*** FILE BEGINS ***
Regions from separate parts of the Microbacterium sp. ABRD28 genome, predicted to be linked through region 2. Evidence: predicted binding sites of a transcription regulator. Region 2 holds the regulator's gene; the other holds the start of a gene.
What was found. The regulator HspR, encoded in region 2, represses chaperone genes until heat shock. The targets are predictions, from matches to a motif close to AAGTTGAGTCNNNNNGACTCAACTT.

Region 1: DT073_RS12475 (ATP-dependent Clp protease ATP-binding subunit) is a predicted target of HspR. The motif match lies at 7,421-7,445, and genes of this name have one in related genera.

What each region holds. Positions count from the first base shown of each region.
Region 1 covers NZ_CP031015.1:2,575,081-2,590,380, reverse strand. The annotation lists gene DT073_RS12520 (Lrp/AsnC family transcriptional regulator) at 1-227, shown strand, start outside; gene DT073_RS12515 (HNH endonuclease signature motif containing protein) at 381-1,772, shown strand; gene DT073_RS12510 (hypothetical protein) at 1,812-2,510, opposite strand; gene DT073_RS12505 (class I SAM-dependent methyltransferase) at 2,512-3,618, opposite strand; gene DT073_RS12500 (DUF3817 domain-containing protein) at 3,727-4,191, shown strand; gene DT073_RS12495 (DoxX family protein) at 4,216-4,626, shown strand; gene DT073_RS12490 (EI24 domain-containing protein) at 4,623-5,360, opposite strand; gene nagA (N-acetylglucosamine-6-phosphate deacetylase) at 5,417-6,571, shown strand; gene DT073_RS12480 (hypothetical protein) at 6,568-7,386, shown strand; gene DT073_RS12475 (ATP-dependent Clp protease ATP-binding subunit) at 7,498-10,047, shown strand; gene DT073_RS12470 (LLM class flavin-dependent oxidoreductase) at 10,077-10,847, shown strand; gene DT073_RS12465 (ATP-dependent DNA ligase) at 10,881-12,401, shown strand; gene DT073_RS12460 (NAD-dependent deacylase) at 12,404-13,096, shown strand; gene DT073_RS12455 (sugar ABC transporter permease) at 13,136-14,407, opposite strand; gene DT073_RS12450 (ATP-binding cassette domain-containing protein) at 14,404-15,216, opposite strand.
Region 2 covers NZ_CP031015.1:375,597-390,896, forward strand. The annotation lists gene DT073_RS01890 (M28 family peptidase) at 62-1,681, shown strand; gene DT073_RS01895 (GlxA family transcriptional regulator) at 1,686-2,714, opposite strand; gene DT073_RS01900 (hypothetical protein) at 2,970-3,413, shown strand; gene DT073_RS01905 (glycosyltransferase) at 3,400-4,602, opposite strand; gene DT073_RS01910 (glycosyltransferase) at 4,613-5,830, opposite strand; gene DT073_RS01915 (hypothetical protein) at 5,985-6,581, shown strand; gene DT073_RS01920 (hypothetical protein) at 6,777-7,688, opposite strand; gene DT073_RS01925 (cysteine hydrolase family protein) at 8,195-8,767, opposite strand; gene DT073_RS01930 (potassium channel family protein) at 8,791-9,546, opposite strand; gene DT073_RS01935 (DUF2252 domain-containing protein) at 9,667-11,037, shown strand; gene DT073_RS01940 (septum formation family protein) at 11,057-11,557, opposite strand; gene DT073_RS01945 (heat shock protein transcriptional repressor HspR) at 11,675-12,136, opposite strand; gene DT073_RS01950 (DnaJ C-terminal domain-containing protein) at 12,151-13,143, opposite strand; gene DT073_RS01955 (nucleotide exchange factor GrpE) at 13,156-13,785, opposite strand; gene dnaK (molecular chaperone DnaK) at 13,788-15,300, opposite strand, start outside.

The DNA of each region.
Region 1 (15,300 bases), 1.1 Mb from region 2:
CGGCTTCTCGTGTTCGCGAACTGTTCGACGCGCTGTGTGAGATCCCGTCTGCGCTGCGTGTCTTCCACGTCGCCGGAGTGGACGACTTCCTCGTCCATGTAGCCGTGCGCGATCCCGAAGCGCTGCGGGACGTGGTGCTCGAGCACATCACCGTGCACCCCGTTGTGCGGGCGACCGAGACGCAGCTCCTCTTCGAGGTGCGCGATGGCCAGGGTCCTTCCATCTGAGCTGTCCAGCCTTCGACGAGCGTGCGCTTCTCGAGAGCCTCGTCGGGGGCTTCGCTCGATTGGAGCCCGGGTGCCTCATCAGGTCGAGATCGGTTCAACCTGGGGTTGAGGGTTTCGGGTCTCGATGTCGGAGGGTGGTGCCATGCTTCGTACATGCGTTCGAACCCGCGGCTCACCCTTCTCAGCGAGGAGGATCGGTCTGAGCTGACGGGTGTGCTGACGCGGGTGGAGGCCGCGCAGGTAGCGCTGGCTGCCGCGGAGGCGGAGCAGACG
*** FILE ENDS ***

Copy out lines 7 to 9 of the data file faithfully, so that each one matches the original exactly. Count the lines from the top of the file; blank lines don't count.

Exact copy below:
The DNA of each region.
Region 1 (15,300 bases), 1.1 Mb from region 2:
CGGCTTCTCGTGTTCGCGAACTGTTCGACGCGCTGTGTGAGATCCCGTCTGCGCTGCGTGTCTTCCACGTCGCCGGAGTGGACGACTTCCTCGTCCATGTAGCCGTGCGCGATCCCGAAGCGCTGCGGGACGTGGTGCTCGAGCACATCACCGTGCACCCCGTTGTGCGGGCGACCGAGACGCAGCTCCTCTTCGAGGTGCGCGATGGCCAGGGTCCTTCCATCTGAGCTGTCCAGCCTTCGACGAGCGTGCGCTTCTCGAGAGCCTCGTCGGGGGCTTCGCTCGATTGGAGCCCGGGTGCCTCATCAGGTCGAGATCGGTTCAACCTGGGGTTGAGGGTTTCGGGTCTCGATGTCGGAGGGTGGTGCCATGCTTCGTACATGCGTTCGAACCCGCGGCTCACCCTTCTCAGCGAGGAGGATCGGTCTGAGCTGACGGGTGTGCTGACGCGGGTGGAGGCCGCGCAGGTAGCGCTGGCTGCCGCGGAGGCGGAGCAGACG